Implementing IoT comes second only to tackling security on the 2018 To Do list, according to a new survey from Wi-SUN Alliance.
Companies that have implemented IoT are overwhelmingly positive about the benefits they’ve achieved, and they’re keen to build on these foundations in 2018, according to a survey of 350 organizations in the UK, US, Denmark and Sweden, conducted on behalf of the Wi-SUN Alliance, a global industry association that focuses on connectivity.
No wonder, then, that enabling IoT comes high on the list of IT priorities for 2018; in second place, in fact, just after tackling security. When it comes to IoT benefits, over half of respondents (54 percent) say they have experienced improved business efficiency; 49 percent point to improved customer experience and 48 percent highlight better collaboration.
IoT rises on priorities list
The Wi-SUN Alliance’s report, The Rise of the Internet of Things, finds that half of organisations investing in IoT initiatives already have a fully implemented strategy in place, while more than a third (36 percent) have a partially implemented strategy. Companies are most advanced in the oil & gas industry, with 75 percent having a fully implemented strategy, followed by technology (59 percent) and energy and utilities (57 percent).
The research identifies a number of key drivers for IoT implementation. Around half (47 percent) said it would improve “network intelligence and connectivity for citizen safety and quality of life”, while 42 percent said a key driver is “creating business efficiencies” and 41 percent cited “improving reliability of systems and services”.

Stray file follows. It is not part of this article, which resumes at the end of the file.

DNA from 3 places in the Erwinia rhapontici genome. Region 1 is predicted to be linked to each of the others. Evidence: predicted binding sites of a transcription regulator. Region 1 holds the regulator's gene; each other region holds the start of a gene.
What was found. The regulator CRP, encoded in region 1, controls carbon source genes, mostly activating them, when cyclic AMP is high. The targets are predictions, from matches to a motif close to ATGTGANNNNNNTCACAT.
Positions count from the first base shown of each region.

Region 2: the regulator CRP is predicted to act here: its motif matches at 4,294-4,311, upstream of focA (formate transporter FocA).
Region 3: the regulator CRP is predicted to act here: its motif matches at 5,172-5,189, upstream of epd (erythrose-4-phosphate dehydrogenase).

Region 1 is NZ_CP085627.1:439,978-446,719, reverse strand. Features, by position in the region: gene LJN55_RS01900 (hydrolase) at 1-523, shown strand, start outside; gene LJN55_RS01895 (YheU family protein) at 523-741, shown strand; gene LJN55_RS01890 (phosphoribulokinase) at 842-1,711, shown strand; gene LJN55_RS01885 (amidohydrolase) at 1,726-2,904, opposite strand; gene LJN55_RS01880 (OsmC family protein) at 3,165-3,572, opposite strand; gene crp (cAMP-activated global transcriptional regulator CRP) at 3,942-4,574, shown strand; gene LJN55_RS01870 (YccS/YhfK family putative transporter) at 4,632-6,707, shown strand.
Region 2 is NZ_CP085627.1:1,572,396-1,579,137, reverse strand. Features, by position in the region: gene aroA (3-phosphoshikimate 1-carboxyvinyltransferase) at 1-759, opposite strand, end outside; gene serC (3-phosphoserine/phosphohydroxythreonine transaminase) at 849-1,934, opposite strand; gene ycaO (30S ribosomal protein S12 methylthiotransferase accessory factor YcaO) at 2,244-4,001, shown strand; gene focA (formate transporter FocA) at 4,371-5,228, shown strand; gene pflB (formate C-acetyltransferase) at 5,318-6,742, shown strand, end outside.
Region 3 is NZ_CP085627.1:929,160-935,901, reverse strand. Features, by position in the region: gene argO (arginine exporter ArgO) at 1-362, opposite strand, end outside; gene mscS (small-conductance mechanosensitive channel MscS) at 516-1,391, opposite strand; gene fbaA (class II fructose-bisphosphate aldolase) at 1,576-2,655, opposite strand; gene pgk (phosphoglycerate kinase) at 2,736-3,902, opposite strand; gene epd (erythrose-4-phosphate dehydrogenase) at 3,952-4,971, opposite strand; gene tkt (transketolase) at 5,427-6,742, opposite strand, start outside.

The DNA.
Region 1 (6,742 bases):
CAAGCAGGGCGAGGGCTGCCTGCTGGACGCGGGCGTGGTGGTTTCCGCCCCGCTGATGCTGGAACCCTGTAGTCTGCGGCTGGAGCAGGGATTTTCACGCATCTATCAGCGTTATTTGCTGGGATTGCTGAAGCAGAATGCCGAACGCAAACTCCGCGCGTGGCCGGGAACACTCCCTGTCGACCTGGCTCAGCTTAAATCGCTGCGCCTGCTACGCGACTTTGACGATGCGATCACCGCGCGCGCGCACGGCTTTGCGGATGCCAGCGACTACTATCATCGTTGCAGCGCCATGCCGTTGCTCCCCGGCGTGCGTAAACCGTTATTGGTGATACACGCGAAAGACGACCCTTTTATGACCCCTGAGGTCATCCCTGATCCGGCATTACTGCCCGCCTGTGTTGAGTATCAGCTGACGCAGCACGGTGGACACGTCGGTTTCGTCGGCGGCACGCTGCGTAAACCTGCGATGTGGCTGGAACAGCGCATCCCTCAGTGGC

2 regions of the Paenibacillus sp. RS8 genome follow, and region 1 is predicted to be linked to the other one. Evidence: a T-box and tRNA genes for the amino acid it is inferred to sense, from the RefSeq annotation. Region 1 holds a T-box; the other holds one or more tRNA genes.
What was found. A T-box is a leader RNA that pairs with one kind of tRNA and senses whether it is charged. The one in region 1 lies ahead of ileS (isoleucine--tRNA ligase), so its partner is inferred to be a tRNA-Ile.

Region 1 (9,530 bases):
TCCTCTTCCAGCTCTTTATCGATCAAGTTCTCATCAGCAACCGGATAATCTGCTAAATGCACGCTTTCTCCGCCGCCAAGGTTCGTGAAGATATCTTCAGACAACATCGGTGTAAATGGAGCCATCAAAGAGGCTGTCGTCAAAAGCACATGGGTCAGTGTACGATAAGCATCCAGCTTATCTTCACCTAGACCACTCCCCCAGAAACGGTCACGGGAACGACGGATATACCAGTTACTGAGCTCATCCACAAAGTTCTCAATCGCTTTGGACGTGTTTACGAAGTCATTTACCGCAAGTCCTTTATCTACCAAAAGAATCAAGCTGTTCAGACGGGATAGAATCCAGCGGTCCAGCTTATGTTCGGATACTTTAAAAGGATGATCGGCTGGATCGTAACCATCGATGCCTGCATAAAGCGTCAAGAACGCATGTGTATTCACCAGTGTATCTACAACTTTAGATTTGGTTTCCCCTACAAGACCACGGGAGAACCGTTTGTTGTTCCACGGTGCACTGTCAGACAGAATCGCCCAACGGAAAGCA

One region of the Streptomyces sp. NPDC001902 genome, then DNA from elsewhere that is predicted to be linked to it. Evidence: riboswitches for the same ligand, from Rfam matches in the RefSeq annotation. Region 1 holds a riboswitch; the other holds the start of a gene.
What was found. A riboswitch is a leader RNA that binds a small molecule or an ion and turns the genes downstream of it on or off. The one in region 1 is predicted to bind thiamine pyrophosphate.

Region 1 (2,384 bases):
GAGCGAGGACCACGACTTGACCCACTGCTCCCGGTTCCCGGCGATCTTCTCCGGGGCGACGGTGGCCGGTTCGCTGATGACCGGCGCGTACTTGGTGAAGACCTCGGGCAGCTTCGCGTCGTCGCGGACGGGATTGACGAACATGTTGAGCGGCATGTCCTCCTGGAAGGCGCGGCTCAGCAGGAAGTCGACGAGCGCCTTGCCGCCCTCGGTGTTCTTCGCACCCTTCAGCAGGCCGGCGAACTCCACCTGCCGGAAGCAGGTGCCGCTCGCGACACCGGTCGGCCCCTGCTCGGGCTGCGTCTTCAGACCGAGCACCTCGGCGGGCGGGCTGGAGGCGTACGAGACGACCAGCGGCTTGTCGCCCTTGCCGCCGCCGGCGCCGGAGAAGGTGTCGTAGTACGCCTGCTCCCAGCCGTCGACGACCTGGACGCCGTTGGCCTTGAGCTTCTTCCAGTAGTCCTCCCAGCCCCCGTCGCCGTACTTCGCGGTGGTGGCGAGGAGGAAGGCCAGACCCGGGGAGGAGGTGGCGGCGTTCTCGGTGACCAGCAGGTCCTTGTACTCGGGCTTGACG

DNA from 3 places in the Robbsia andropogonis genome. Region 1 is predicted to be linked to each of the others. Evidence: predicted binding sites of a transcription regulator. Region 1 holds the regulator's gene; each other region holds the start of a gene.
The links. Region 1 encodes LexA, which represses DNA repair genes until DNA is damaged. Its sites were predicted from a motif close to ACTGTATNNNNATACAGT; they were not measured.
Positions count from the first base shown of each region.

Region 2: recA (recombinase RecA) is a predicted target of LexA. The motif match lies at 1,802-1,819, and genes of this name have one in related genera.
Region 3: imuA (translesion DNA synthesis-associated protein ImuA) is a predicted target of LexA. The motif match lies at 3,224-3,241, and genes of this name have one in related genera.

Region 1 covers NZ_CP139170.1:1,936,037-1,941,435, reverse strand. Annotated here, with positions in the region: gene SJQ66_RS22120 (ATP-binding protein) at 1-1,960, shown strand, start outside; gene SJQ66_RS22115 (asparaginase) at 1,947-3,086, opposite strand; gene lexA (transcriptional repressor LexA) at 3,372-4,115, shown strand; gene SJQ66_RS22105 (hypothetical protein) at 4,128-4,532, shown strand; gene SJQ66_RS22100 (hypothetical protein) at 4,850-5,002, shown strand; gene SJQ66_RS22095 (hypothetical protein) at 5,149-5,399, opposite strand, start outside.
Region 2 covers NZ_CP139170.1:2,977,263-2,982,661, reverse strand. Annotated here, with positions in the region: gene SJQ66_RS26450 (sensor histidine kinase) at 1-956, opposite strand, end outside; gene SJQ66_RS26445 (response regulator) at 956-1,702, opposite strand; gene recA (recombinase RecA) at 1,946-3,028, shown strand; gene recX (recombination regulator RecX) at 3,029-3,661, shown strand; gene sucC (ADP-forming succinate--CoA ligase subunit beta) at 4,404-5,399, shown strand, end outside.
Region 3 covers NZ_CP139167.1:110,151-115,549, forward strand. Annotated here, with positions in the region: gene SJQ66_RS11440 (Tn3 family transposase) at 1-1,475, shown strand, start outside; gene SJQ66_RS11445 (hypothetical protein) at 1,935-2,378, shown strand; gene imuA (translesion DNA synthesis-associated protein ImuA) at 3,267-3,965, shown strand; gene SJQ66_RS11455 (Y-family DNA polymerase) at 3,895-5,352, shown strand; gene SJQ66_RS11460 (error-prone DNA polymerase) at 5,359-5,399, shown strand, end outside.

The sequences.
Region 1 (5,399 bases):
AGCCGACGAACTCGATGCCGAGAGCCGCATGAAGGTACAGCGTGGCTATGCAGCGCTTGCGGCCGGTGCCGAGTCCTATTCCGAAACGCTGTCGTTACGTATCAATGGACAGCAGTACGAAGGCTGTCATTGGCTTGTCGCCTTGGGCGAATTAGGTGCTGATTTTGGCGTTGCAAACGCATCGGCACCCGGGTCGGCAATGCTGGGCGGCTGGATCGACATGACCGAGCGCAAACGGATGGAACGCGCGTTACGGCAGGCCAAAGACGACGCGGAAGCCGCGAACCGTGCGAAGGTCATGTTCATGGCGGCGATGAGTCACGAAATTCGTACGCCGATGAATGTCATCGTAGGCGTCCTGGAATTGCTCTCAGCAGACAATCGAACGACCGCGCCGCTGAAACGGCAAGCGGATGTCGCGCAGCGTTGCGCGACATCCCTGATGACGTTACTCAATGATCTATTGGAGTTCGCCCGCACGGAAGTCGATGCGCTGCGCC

Not entirely rosy
Still, not everything in the IoT garden is rosy. While respondents report that enabling IoT is the second most important IT priority for the next 12 months, just behind improving security, almost all – a massive 90 percent – of those with an IoT plan at various stages of implementation have struggled to implement this, and over a third (36 percent) said they have found it “very or extremely difficult”.
Respondents highlight security as a barrier to IoT adoption. Fifty-nine percent of them cite security concerns, with the US (65 percent) and UK (64 percent) more concerned than those in Denmark or Sweden. Almost one in three (32 percent) see both funding and a lack of commitment from leadership, as barriers, while 30 percent view leadership’s lack of understanding of the benefits of IoT as a challenge.
The report also looks at the technical challenges in delivering IoT. Here, respondents identified a wide range of issues. Sixty-three percent mentioned security and safety; 46 percent data management; 41 percent network configuration, 39 percent recruiting IoT talent and 39 percent Wi-Fi connectivity.